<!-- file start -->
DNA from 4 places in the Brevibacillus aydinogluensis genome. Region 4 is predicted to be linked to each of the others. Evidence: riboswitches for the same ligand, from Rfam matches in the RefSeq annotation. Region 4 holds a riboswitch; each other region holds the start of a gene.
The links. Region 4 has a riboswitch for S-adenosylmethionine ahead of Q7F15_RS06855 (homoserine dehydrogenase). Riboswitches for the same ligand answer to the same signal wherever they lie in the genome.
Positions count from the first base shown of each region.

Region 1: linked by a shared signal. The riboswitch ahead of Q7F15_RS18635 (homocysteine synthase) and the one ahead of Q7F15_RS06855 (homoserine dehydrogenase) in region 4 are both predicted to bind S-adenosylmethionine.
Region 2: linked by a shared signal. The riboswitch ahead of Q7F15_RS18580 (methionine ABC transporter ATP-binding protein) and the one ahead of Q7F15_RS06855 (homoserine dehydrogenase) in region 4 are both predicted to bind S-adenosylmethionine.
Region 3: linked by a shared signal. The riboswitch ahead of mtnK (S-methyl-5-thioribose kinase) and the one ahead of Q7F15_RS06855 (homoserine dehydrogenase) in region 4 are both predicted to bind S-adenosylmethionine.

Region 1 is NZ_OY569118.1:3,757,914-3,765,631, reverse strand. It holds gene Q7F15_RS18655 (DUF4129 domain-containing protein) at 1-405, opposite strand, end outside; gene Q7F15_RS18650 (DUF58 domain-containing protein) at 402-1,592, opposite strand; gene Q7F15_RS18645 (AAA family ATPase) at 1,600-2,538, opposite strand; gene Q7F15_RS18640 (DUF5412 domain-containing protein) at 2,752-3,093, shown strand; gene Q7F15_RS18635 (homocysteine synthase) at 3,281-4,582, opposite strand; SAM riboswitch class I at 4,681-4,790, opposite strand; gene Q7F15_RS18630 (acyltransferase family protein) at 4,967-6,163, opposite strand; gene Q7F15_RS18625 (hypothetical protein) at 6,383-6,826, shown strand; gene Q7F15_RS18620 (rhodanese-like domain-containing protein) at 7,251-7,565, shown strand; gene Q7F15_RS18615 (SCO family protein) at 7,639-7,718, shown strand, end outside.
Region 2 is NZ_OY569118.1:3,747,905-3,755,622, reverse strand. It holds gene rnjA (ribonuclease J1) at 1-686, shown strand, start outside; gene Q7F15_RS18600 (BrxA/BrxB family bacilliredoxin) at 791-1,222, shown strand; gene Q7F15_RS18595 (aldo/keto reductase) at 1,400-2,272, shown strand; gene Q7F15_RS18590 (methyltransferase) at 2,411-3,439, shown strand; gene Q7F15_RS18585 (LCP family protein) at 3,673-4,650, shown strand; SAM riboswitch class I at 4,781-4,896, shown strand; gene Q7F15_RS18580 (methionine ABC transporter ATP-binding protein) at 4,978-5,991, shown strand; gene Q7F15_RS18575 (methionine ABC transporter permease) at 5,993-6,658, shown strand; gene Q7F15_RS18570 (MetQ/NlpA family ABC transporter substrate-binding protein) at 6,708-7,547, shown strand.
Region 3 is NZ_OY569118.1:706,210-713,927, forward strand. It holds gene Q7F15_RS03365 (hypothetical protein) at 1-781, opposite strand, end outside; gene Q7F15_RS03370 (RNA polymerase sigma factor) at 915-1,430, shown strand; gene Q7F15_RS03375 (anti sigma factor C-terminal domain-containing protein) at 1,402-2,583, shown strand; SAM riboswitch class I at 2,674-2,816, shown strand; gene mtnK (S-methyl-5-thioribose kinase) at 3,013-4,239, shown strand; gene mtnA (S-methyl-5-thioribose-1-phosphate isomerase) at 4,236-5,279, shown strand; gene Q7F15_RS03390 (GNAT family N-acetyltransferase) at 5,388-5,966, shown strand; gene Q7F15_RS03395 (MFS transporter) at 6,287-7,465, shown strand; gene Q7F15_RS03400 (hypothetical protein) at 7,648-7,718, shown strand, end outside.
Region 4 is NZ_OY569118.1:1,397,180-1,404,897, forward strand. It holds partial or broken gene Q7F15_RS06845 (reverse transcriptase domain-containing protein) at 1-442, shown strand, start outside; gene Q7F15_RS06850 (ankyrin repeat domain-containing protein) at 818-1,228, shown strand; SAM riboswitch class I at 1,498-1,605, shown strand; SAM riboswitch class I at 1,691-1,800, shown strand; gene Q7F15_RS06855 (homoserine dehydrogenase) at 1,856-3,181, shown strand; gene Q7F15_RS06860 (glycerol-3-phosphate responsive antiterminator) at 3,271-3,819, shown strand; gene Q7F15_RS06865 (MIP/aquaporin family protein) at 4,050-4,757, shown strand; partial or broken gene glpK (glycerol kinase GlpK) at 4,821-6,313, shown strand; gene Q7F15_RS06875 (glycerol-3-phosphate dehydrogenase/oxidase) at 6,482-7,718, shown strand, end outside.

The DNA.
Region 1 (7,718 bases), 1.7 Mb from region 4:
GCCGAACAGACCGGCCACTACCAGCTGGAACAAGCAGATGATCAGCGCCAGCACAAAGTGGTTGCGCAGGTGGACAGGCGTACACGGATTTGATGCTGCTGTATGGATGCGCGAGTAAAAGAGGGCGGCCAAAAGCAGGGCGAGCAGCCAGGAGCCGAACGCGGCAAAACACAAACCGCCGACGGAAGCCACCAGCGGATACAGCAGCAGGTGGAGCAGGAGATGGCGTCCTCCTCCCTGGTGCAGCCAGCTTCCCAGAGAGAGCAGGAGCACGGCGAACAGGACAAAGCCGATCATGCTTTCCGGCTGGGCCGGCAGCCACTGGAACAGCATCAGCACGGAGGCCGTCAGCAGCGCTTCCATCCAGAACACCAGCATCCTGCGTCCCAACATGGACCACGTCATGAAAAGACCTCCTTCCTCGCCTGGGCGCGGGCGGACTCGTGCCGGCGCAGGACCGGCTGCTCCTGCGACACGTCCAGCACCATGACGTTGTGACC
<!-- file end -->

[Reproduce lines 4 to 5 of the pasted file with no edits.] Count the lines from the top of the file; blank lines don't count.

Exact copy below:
Region 1: linked by a shared signal. The riboswitch ahead of Q7F15_RS18635 (homocysteine synthase) and the one ahead of Q7F15_RS06855 (homoserine dehydrogenase) in region 4 are both predicted to bind S-adenosylmethionine.
Region 2: linked by a shared signal. The riboswitch ahead of Q7F15_RS18580 (methionine ABC transporter ATP-binding protein) and the one ahead of Q7F15_RS06855 (homoserine dehydrogenase) in region 4 are both predicted to bind S-adenosylmethionine.